Recognizing the potential for new technologies in the growing international printing and publishing industries, Scitex began development in 1975 of a computerized color prepress system. Arazi stunned the graphic arts industry in the Fall of 1979 when he demonstrated the Response 300 system for the first time at the GEC expo in Milan, Italy.
Response 300 included an integrated color drum scanner, image editing workstation and laser film plotter. Directly challenging the domination of high tech graphic arts equipment by Hell (Germany) and Crosfield (UK), Scitex was the first company in the world to combine color image retouching and page makeup onto a single console.
Prior to the Response 300, the electronic color scanning process was based on an analog transfer of color separation information directly from a drum scanner to the film output device. The innovation of Arazi and Scitex was to place a minicomputer (at that time an HP1000) between the scanner and plotter such that the color separations were captured and stored in digital form. The proprietary image files could then be color corrected, retouched, scaled and cropped on screen prior to final output as film separations.
In describing the significance of the accomplishment, industry historian Andy Tribute later explained, “It allowed you to do in real-time on a terminal the sort of things we do in Photoshop now. … I remember watching Efi do a demo where he had a picture of a person with a Rolex watch on and he changed the date in real time on the Rolex. Today that may seem nothing but back then it blew my mind”
Within one year, Scitex had sold $100 million of the Response systems to printers and publishers. Through the mid-1980s, Arazi led Scitex as it developed a suite of products (Raystar, SmartScanner, Whipser, Prisma and Prismax Superstation to name a few) that brought the latest in minicomputer technologies to high-end prepress workflows. Scitex customers gladly paid the $1 million price tag for the flexibility and time savings that Scitex provided.
DTP & EFI
Scitex remained an innovator throughout the 1980s and 1990s as proprietary technologies and CEPS gave way to desktop publishing, industry standard file formats and PostScript workflows. Scitex was among the first prepress technology companies to embrace the introduction of Macintosh computers into graphic arts production.
In 1988, Scitex partnered with Quark technologies—developer of the most sophisticated desktop publishing software at the time—and made it possible for QuarkXPress users to build compound documents with high resolution full color images to be output for both commercial and publication printing.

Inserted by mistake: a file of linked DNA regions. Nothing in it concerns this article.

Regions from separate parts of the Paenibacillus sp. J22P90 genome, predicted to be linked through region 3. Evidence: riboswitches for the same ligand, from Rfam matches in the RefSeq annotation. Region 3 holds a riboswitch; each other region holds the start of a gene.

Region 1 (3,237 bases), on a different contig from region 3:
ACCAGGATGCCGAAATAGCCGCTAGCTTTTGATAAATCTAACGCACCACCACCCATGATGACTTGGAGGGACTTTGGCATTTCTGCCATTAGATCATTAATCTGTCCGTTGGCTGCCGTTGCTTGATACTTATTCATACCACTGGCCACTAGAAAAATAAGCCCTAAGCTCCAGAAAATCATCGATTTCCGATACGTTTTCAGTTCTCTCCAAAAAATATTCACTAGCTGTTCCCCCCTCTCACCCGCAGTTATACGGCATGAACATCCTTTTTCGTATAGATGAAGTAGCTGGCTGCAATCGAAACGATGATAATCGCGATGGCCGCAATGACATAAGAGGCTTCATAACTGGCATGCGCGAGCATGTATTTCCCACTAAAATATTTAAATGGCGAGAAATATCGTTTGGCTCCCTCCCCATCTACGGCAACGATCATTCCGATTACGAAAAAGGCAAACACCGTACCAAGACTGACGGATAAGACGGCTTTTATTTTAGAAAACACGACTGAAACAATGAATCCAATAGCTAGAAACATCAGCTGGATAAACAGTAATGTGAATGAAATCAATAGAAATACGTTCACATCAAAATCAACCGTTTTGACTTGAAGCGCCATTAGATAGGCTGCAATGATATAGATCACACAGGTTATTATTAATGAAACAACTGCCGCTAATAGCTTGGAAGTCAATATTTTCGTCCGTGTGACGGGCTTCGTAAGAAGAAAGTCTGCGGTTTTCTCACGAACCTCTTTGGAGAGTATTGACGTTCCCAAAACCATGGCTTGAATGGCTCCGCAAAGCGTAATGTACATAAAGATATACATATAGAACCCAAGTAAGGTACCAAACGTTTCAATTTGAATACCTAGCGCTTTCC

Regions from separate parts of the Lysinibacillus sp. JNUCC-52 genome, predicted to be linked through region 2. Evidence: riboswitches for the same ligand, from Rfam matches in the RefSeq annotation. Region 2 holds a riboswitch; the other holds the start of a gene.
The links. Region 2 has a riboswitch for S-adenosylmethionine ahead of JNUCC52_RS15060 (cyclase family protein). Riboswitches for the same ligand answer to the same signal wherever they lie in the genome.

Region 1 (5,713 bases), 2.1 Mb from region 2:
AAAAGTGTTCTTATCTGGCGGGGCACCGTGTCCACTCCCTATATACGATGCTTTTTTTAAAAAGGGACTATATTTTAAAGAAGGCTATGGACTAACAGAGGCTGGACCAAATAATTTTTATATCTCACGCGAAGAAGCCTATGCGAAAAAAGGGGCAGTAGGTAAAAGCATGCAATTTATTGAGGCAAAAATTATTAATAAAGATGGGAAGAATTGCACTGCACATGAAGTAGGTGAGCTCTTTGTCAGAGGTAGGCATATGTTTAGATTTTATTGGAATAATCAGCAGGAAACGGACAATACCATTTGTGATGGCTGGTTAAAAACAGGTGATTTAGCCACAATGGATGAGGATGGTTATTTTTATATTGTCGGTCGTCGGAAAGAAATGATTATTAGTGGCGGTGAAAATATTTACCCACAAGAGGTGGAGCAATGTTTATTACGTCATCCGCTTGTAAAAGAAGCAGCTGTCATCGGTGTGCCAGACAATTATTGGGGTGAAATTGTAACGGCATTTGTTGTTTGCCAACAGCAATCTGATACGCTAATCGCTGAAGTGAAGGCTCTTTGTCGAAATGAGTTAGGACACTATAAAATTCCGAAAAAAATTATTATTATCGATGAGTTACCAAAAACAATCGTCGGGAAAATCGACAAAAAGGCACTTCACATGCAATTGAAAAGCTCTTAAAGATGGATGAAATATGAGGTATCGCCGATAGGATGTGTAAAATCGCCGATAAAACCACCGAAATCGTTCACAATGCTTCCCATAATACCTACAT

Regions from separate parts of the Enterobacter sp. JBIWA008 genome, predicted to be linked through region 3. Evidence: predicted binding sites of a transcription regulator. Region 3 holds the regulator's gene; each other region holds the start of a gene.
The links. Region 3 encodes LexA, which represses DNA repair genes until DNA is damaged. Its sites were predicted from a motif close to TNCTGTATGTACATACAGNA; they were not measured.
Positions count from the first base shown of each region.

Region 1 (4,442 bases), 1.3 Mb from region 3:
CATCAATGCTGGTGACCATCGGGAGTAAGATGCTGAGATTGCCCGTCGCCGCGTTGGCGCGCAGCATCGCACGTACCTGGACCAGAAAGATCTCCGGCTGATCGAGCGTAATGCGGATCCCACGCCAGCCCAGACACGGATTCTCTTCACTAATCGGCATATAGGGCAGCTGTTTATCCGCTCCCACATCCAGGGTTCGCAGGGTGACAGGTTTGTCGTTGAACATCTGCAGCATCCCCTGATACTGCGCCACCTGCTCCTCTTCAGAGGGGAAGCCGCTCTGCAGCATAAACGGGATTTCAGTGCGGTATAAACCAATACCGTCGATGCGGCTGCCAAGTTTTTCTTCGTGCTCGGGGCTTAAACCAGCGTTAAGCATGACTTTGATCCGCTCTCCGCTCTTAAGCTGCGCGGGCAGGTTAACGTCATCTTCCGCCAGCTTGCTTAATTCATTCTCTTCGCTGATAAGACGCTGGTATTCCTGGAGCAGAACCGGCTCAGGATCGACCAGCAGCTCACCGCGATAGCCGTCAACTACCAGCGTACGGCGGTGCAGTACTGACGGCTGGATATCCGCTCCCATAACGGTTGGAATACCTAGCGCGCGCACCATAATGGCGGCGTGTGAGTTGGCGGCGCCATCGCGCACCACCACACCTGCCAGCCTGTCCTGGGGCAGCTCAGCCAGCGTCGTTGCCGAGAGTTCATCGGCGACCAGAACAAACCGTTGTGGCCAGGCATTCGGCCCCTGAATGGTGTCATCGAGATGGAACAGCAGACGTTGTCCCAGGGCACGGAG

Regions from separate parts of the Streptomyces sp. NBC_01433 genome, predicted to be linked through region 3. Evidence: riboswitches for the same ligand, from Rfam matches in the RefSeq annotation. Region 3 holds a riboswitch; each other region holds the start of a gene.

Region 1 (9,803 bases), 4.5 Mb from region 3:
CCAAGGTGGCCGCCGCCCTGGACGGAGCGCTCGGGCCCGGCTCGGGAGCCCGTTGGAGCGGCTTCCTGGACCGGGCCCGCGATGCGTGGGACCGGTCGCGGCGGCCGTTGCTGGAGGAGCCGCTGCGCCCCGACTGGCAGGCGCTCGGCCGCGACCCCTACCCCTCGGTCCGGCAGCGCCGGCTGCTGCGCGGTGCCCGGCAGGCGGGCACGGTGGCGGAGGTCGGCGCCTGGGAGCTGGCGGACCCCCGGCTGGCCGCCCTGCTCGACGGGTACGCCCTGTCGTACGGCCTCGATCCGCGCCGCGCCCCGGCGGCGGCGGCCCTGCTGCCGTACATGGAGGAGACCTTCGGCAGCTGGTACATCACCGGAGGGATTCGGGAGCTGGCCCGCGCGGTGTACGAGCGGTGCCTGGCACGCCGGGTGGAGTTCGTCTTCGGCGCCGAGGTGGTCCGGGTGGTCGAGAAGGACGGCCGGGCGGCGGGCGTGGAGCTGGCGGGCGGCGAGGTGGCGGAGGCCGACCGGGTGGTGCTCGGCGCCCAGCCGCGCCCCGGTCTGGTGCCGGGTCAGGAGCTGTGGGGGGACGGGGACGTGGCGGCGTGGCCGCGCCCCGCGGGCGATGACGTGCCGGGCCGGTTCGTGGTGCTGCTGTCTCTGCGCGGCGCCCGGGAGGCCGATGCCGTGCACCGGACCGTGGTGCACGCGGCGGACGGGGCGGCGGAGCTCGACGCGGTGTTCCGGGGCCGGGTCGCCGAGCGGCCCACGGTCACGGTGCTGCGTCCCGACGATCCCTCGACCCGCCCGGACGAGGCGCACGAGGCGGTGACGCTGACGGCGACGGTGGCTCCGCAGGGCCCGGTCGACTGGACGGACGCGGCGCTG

In 1985, Arazi pushed the industry forward with the development of Handshake, a Scitex product that allowed a wide variety of systems including those of competitors to send and receive data from the Response line of products. Later Scitex was an advocate of Digital Data Exchange Standards along with Hell, Crosfield, Eikonix and others to smooth that transfer of data between all systems in the industry.
In June 1988, Arazi stepped down as President and CEO of Scitex. Six months later, when Mirror Group’s Robert Maxwell acquired a controlling stake in Scitex, Efi Arazi also resigned as chairman of the board. While the company had reached the height of its success with revenues approaching $1 billion and 4,000 employees, Arazi knew that personal computers were transforming the industry and it was time to move on to other business ventures.
After Arazi’s departure, Scitex continued to develop prepress workflow systems, laser imaging equipment, desktop scanners, digital color and soft proofing devices. The company participated in the transition from film-based workflows to the direct-to-plate revolution of the mid-1990s.
Along with all of its competitors, Scitex began to struggle financially and ended up selling its graphic arts group to Vancouver-based competitor Creo Products in 2000. The division of the company that went into digital printing called Scitex Vision was acquired along with the Scitex name by HP in 2005. The remainder of the business was renamed Scailex at that time.
In 1988 Efi Arazi founded Electronics for Imaging (EFI) at the age of 51. The new venture was no less successful then Scitex as EFI raster image processors were integrated in many high quality color laser and toner based printing devices. The EFI Fiery technology quickly became a standard in the graphic arts industry by the 1990s for low cost, high quality color proofs. The company—which bears the first name of its founder as an acronym—later expanded into ink jet printing devices, printing industry productivity software and print server and workflow software tools. Today EFI is one of the most important and successful technology companies in the rapidly changing printing industry. Efraim Arazi died on April 14, 2013 at age 76.